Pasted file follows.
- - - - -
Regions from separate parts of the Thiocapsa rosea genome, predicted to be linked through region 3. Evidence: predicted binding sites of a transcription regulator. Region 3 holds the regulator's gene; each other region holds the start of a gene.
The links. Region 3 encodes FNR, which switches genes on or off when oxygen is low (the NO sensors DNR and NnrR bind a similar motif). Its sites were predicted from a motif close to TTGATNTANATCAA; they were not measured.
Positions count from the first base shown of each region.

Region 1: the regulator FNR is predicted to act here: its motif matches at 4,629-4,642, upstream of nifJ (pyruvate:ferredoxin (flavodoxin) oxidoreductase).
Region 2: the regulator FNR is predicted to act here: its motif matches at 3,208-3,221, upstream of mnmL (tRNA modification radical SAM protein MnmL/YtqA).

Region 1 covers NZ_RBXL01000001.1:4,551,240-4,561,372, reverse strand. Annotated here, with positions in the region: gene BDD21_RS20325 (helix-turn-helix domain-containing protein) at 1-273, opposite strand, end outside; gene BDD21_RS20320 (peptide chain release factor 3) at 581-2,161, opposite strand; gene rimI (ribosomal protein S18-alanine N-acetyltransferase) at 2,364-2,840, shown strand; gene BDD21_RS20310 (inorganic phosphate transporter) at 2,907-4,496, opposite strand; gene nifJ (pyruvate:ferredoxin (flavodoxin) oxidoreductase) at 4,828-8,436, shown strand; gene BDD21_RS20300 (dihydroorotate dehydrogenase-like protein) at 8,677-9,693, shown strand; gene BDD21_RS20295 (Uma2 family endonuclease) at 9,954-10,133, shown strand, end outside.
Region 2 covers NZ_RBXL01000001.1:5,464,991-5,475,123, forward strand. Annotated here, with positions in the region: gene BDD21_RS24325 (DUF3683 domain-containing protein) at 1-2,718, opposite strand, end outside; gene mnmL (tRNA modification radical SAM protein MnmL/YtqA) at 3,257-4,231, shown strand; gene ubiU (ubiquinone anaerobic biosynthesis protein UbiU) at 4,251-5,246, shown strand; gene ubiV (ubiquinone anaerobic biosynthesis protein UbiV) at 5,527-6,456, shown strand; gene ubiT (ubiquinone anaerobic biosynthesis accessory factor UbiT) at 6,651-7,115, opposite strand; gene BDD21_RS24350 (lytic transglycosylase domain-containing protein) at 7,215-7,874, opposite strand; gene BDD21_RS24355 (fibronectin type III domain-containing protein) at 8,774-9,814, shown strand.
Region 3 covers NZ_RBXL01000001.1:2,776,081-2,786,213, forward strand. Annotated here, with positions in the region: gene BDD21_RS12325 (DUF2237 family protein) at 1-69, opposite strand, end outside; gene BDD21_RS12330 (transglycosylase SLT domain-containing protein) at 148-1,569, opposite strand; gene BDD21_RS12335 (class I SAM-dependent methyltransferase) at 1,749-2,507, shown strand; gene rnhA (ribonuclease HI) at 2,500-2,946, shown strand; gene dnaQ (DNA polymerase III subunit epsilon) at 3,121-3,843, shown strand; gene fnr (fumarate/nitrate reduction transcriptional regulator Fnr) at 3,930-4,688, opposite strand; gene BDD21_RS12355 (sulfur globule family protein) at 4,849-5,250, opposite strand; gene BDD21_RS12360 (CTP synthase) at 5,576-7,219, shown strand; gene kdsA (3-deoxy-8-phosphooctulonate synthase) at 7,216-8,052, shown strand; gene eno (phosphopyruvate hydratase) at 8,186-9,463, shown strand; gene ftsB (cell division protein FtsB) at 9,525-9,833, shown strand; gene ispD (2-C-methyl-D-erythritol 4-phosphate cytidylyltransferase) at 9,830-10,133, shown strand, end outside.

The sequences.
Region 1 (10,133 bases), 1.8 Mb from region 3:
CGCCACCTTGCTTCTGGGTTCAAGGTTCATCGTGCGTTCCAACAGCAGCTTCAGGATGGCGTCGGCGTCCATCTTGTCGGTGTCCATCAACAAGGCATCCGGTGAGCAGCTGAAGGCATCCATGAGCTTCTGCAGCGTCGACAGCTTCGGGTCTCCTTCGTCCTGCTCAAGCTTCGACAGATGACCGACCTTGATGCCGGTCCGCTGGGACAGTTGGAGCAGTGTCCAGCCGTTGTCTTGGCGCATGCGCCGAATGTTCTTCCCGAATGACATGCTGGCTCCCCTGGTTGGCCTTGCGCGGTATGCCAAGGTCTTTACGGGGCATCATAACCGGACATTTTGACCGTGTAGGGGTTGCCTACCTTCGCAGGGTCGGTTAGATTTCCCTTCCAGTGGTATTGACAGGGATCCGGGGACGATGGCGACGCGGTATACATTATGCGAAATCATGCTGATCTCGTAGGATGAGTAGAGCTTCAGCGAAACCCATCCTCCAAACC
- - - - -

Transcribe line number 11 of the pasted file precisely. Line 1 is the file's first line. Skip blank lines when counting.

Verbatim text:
CGCCACCTTGCTTCTGGGTTCAAGGTTCATCGTGCGTTCCAACAGCAGCTTCAGGATGGCGTCGGCGTCCATCTTGTCGGTGTCCATCAACAAGGCATCCGGTGAGCAGCTGAAGGCATCCATGAGCTTCTGCAGCGTCGACAGCTTCGGGTCTCCTTCGTCCTGCTCAAGCTTCGACAGATGACCGACCTTGATGCCGGTCCGCTGGGACAGTTGGAGCAGTGTCCAGCCGTTGTCTTGGCGCATGCGCCGAATGTTCTTCCCGAATGACATGCTGGCTCCCCTGGTTGGCCTTGCGCGGTATGCCAAGGTCTTTACGGGGCATCATAACCGGACATTTTGACCGTGTAGGGGTTGCCTACCTTCGCAGGGTCGGTTAGATTTCCCTTCCAGTGGTATTGACAGGGATCCGGGGACGATGGCGACGCGGTATACATTATGCGAAATCATGCTGATCTCGTAGGATGAGTAGAGCTTCAGCGAAACCCATCCTCCAAACC